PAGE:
This is not so much a story about a particular car as it is an entire philosophy, one that helped reinvent the brand in the buying public’s eye. But, as is the case with all tales, the need for a protagonist means that one has to be brought to the forefront, and so the leading man – or vehicle – in this one is the newest member of the family, to Malaysian eyes at least.

Mercedes-Benz’s current Modular Front Architecture (MFA) platform has been the success story for the brand – bringing new buyers into the fold has taken the marque beyond the confines of old money, and you can tell just how well the younger formula approach has worked, based on the number of MFA cars dotting the streets here these days.

That is a microcosm of the larger picture globally, one that has brought about two million units in compact car sales since the W176 A-Class arrived on the scene in 2012. That changed the world as Mercedes buyers knew it, at one fell swoop injecting vigour and vim into things. That the average age of an A-Class buyer has now dropped 13 years from the efficient but dowdy thing that was the W169 again shows how big the change has been.

The range has spawned more outings since the whirlwind took place – the C117 CLA, CLA Shooting Brake, second-gen W246 B-Class and the GLA are the other available MFA offerings currently in place. All have appeared on our horizon, with two of the leading trio already here in facelifted form (A-Class, CLA). That leaves the GLA facelift as the final cog yet to appear here, which it will do very shortly. Ahead of that, we sample the revised compact SUV in Hungary.

In all, there are 11 model variants – including the Mercedes-AMG GLA 45 – and three trim lines (Style, Urban and AMG Line) for the revised X156, which had its European market introduction in March.

Like many mid-cycle refresh jobs these days, nothing too radical in the way of change with this one. The front-end sports a new bumper, which – save for the AMG Line package – ditches the faux side intake cutouts and introduces fog lamps into the equation.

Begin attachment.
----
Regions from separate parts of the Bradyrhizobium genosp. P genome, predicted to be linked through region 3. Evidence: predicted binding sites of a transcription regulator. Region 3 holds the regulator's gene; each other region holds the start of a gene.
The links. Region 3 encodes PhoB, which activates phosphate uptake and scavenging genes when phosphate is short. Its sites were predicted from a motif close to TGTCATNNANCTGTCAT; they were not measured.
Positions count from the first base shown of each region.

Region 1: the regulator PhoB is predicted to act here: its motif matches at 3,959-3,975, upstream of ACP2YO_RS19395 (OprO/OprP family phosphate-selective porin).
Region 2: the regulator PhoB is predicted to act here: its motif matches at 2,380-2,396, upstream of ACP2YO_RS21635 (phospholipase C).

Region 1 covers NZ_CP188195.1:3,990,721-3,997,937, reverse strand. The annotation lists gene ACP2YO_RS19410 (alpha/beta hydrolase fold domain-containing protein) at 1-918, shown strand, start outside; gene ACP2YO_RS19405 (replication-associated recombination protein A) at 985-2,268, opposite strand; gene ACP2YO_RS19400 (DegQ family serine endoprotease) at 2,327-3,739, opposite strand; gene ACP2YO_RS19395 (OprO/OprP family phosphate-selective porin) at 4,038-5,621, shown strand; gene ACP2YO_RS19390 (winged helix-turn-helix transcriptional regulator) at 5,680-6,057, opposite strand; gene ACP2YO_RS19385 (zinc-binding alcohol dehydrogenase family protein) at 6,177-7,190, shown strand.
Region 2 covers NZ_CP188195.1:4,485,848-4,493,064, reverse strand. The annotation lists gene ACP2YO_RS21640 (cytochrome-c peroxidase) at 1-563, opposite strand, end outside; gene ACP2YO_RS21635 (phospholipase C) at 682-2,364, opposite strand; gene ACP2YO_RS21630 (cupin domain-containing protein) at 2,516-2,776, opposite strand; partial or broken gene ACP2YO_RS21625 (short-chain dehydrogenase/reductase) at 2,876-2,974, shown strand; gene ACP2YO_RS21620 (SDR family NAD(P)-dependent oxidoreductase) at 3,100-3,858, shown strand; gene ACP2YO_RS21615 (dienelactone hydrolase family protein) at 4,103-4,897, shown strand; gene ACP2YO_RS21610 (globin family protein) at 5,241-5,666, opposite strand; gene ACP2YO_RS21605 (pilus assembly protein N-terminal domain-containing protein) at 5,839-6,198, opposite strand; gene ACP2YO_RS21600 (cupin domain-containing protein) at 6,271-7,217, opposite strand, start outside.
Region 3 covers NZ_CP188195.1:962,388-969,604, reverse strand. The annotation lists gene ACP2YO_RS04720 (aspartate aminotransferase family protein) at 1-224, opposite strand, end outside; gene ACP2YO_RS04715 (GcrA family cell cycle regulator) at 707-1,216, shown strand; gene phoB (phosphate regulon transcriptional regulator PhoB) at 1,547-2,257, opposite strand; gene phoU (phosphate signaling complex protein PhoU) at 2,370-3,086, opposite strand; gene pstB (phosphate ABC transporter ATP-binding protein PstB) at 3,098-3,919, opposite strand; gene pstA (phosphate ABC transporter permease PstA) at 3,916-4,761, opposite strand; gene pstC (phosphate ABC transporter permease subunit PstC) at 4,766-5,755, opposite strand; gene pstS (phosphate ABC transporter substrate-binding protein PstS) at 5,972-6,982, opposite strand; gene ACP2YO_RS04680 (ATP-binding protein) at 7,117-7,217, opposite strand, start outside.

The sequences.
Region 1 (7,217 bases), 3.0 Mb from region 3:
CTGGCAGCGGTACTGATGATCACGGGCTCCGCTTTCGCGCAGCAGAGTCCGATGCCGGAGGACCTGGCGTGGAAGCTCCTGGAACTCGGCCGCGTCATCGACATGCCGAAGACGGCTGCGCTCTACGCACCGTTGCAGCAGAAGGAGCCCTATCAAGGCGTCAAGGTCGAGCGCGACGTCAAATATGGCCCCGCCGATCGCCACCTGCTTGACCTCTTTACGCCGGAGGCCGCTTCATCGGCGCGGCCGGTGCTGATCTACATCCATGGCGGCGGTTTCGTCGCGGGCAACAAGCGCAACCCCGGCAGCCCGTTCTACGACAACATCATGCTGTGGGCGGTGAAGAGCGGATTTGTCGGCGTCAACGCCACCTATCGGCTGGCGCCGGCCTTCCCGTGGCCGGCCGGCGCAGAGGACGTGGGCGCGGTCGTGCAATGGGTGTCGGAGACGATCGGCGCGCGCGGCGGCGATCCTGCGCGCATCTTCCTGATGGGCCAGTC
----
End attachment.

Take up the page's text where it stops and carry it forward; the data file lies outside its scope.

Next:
There’s also a new grille design, which features rectangular elements within the slats, and buyers will be able to pick from silver and black finishes for the latter, both of which present the rectangles rather differently to view. It may not be everyone’s spot of tea from a design point of view, but no arguments for catching the eye at first glance.

If that’s not enough, the lower section can also be specified – depending on trim – with a grille bearing the same rectangular theme (and as seen in Hungary, in silver, no less), though there are also more conventional looking solutions and the ubiquitous skid plate if elongated cutouts don’t work for you. Completing the front end revision work are LED High Performance headlamps, which replace the bi-xenon units found previously.

At the back, the car features new graphics for the tail lamps and a reworked rear bumper design, with a better accented diffuser to be seen. The car also gets a hands-free access option, and as is usually the case, more wheel design options are available, as is a Night Package and a new exterior colour called Canyon Beige, which is the bronze-hued shade seen in the photos here.

Changes to the facelifted GLA 45’s exterior, meanwhile, are likewise subtle. These include a restyled apron and new air intake grilles as well as a front splitter insert finished in silver chrome. Its rear apron also features a new diffuser insert, and there’s a newly-designed roof spoiler lip.